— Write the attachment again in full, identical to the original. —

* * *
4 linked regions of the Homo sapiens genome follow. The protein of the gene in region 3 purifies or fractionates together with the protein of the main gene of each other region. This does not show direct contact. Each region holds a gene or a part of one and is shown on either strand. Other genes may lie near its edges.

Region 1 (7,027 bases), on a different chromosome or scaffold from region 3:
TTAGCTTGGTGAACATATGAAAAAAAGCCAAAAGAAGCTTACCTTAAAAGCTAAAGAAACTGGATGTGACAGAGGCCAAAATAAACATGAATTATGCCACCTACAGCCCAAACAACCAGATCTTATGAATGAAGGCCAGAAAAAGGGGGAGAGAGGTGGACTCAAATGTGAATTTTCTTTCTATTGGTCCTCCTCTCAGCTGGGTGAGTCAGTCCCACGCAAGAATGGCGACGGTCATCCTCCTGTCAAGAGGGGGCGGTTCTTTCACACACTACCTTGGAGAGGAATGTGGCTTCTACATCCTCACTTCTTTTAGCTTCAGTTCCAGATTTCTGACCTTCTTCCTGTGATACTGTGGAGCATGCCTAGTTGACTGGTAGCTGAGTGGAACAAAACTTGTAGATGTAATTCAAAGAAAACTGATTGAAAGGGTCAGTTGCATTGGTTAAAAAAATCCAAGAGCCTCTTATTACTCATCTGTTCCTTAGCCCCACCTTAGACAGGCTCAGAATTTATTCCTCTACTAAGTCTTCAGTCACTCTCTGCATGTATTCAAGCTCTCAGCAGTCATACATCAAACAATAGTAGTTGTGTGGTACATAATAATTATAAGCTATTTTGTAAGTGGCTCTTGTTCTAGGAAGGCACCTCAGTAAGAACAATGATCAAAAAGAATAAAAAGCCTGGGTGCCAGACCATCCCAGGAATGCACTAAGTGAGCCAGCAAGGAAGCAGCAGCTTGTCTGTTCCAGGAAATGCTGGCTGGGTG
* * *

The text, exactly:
4 linked regions of the Homo sapiens genome follow. The protein of the gene in region 3 purifies or fractionates together with the protein of the main gene of each other region. This does not show direct contact. Each region holds a gene or a part of one and is shown on either strand. Other genes may lie near its edges.

Region 1 (7,027 bases), on a different chromosome or scaffold from region 3:
TTAGCTTGGTGAACATATGAAAAAAAGCCAAAAGAAGCTTACCTTAAAAGCTAAAGAAACTGGATGTGACAGAGGCCAAAATAAACATGAATTATGCCACCTACAGCCCAAACAACCAGATCTTATGAATGAAGGCCAGAAAAAGGGGGAGAGAGGTGGACTCAAATGTGAATTTTCTTTCTATTGGTCCTCCTCTCAGCTGGGTGAGTCAGTCCCACGCAAGAATGGCGACGGTCATCCTCCTGTCAAGAGGGGGCGGTTCTTTCACACACTACCTTGGAGAGGAATGTGGCTTCTACATCCTCACTTCTTTTAGCTTCAGTTCCAGATTTCTGACCTTCTTCCTGTGATACTGTGGAGCATGCCTAGTTGACTGGTAGCTGAGTGGAACAAAACTTGTAGATGTAATTCAAAGAAAACTGATTGAAAGGGTCAGTTGCATTGGTTAAAAAAATCCAAGAGCCTCTTATTACTCATCTGTTCCTTAGCCCCACCTTAGACAGGCTCAGAATTTATTCCTCTACTAAGTCTTCAGTCACTCTCTGCATGTATTCAAGCTCTCAGCAGTCATACATCAAACAATAGTAGTTGTGTGGTACATAATAATTATAAGCTATTTTGTAAGTGGCTCTTGTTCTAGGAAGGCACCTCAGTAAGAACAATGATCAAAAAGAATAAAAAGCCTGGGTGCCAGACCATCCCAGGAATGCACTAAGTGAGCCAGCAAGGAAGCAGCAGCTTGTCTGTTCCAGGAAATGCTGGCTGGGTG